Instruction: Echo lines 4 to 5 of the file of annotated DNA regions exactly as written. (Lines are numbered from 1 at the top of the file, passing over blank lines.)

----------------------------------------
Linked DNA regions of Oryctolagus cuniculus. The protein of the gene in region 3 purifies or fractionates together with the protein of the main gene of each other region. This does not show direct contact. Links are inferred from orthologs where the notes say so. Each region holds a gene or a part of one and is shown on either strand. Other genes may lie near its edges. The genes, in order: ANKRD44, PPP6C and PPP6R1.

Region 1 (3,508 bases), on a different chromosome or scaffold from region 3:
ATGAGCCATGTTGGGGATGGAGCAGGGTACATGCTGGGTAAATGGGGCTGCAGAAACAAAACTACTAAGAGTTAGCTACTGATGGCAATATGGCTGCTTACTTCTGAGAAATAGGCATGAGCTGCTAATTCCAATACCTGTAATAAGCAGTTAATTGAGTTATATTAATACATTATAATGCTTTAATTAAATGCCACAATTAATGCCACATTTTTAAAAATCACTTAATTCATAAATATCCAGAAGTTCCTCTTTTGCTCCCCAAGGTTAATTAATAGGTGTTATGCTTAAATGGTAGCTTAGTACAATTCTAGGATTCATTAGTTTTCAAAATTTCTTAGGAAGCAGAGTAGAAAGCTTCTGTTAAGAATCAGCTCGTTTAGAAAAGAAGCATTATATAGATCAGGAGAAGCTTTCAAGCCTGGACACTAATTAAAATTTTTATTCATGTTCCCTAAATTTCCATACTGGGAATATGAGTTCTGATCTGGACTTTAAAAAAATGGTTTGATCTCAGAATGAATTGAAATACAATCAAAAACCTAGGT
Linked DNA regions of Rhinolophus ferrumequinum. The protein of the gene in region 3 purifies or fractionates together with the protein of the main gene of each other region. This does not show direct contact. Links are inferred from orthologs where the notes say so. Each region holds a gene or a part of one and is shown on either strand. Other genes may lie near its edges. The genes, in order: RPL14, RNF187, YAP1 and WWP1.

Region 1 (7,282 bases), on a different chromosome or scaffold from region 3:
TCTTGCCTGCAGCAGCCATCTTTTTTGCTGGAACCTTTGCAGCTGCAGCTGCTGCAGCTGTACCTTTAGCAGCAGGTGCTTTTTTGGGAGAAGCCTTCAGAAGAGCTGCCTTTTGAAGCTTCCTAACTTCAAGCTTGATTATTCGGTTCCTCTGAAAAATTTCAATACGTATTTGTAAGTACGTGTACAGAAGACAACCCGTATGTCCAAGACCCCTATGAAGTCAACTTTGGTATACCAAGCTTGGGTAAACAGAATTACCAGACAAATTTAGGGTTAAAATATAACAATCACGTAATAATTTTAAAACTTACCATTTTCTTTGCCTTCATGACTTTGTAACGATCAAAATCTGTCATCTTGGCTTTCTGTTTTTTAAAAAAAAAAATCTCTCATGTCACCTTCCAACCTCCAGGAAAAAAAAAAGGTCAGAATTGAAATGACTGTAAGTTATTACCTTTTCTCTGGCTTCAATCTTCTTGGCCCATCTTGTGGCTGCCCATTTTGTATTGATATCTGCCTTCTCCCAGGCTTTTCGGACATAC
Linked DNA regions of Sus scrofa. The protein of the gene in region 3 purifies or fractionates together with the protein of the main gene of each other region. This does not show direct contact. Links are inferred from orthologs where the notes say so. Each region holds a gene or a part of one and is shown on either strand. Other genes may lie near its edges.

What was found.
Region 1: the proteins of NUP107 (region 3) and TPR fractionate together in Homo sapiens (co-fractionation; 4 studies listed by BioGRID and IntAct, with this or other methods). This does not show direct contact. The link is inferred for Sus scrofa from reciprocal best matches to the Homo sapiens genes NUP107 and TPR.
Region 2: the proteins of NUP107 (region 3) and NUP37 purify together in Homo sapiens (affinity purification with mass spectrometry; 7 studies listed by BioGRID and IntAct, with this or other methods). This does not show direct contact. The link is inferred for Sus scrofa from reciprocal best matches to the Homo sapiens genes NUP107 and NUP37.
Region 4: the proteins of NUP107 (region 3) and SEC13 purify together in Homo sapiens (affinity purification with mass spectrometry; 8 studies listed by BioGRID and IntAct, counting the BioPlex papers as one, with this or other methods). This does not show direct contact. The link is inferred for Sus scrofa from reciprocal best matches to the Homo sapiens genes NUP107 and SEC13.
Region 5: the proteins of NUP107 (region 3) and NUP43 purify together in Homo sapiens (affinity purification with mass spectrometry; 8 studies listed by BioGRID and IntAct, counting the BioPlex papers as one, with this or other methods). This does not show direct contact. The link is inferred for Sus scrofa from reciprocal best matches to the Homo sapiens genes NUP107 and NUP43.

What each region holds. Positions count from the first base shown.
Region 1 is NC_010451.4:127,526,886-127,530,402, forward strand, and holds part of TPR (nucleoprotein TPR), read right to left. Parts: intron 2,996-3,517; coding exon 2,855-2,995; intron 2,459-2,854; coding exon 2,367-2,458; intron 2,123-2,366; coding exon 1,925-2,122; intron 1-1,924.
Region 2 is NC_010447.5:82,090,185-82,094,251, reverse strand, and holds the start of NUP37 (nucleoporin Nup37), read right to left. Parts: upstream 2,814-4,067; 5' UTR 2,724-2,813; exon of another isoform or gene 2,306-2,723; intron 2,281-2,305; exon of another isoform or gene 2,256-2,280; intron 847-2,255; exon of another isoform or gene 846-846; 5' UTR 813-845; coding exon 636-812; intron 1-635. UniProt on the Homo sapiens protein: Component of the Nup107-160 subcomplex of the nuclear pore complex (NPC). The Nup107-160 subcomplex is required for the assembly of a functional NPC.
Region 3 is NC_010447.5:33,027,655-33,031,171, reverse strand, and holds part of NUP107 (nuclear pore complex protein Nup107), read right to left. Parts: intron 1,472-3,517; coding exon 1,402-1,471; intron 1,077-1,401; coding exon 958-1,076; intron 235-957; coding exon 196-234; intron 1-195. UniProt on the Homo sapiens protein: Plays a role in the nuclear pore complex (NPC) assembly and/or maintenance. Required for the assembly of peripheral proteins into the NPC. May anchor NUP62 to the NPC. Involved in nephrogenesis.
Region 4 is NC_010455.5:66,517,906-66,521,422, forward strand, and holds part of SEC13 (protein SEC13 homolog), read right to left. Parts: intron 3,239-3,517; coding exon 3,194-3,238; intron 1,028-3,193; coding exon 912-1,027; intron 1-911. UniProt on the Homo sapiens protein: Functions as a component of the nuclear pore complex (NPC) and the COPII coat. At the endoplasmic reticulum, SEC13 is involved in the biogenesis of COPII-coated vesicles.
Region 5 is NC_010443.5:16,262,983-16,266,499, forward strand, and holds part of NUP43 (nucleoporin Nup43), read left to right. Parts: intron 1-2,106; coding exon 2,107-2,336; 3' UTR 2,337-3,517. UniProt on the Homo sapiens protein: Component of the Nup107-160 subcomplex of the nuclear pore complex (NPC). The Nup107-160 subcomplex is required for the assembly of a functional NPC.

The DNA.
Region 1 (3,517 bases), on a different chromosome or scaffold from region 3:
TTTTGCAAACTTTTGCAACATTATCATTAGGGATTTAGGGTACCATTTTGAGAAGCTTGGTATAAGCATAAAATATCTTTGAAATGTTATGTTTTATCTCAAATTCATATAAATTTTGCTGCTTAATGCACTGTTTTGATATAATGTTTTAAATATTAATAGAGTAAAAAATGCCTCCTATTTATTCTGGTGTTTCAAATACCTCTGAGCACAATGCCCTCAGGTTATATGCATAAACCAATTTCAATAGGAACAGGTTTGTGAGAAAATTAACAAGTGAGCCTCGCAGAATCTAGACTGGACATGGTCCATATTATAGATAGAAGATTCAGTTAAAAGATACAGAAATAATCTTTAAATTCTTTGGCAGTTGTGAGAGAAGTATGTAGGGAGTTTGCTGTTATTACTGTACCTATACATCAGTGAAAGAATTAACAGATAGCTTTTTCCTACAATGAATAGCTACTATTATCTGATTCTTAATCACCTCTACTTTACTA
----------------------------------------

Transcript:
Linked DNA regions of Rhinolophus ferrumequinum. The protein of the gene in region 3 purifies or fractionates together with the protein of the main gene of each other region. This does not show direct contact. Links are inferred from orthologs where the notes say so. Each region holds a gene or a part of one and is shown on either strand. Other genes may lie near its edges. The genes, in order: RPL14, RNF187, YAP1 and WWP1.

Region 1 (7,282 bases), on a different chromosome or scaffold from region 3: